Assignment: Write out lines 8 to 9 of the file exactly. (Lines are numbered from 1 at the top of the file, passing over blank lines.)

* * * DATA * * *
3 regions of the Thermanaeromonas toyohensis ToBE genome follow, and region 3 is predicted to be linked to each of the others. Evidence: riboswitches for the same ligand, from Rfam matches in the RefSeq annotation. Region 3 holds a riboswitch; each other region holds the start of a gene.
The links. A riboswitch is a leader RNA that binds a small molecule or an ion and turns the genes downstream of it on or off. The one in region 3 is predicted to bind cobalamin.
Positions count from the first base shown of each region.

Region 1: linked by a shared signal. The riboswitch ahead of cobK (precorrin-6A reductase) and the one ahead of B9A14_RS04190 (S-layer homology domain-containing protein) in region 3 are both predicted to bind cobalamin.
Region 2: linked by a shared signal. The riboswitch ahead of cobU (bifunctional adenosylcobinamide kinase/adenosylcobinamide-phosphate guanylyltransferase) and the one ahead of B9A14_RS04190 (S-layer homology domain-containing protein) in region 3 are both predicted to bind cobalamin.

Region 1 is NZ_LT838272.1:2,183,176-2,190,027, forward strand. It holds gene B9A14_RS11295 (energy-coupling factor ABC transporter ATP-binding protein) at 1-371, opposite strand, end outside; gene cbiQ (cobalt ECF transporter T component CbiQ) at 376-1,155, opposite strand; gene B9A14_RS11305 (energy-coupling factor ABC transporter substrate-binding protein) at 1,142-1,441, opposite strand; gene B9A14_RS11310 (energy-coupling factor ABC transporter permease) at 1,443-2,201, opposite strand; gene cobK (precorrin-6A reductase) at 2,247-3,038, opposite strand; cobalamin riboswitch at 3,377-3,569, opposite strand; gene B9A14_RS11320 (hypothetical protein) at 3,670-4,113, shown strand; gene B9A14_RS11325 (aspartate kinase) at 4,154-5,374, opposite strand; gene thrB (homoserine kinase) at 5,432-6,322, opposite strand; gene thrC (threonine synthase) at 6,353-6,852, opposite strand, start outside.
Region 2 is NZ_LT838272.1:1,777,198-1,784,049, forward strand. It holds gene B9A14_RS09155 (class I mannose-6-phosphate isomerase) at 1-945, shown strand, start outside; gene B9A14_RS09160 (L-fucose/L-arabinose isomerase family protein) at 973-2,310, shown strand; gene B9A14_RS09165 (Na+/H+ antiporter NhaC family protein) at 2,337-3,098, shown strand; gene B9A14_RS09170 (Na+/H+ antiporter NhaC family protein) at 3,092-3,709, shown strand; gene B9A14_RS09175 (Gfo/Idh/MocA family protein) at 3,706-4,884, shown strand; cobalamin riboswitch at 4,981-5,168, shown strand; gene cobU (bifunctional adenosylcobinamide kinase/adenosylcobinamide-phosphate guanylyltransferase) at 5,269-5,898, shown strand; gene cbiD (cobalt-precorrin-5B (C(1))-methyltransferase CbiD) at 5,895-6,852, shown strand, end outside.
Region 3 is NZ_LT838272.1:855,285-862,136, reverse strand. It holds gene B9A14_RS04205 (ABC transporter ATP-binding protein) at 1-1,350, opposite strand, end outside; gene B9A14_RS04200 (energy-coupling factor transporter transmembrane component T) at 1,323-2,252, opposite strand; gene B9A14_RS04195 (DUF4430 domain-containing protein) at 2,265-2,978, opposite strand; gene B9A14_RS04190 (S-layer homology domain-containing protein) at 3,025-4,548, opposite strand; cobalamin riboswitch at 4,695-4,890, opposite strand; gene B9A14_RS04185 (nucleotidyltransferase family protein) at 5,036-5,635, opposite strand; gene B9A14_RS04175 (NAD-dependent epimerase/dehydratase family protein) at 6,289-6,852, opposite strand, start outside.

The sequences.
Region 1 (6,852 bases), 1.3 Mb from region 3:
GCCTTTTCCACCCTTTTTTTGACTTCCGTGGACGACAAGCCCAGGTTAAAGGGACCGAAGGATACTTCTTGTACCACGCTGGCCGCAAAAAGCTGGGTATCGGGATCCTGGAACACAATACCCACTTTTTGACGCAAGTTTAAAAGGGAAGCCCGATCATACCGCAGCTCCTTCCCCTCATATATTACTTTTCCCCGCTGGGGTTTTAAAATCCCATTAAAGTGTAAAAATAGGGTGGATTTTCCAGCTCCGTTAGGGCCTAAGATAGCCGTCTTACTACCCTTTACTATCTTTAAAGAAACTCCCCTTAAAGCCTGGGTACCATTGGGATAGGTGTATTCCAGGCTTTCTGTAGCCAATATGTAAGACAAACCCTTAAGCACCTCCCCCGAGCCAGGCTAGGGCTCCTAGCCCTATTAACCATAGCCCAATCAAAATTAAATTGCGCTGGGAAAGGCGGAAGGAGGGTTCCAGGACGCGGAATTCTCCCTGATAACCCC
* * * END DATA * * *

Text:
Region 3 is NZ_LT838272.1:855,285-862,136, reverse strand. It holds gene B9A14_RS04205 (ABC transporter ATP-binding protein) at 1-1,350, opposite strand, end outside; gene B9A14_RS04200 (energy-coupling factor transporter transmembrane component T) at 1,323-2,252, opposite strand; gene B9A14_RS04195 (DUF4430 domain-containing protein) at 2,265-2,978, opposite strand; gene B9A14_RS04190 (S-layer homology domain-containing protein) at 3,025-4,548, opposite strand; cobalamin riboswitch at 4,695-4,890, opposite strand; gene B9A14_RS04185 (nucleotidyltransferase family protein) at 5,036-5,635, opposite strand; gene B9A14_RS04175 (NAD-dependent epimerase/dehydratase family protein) at 6,289-6,852, opposite strand, start outside.

The sequences.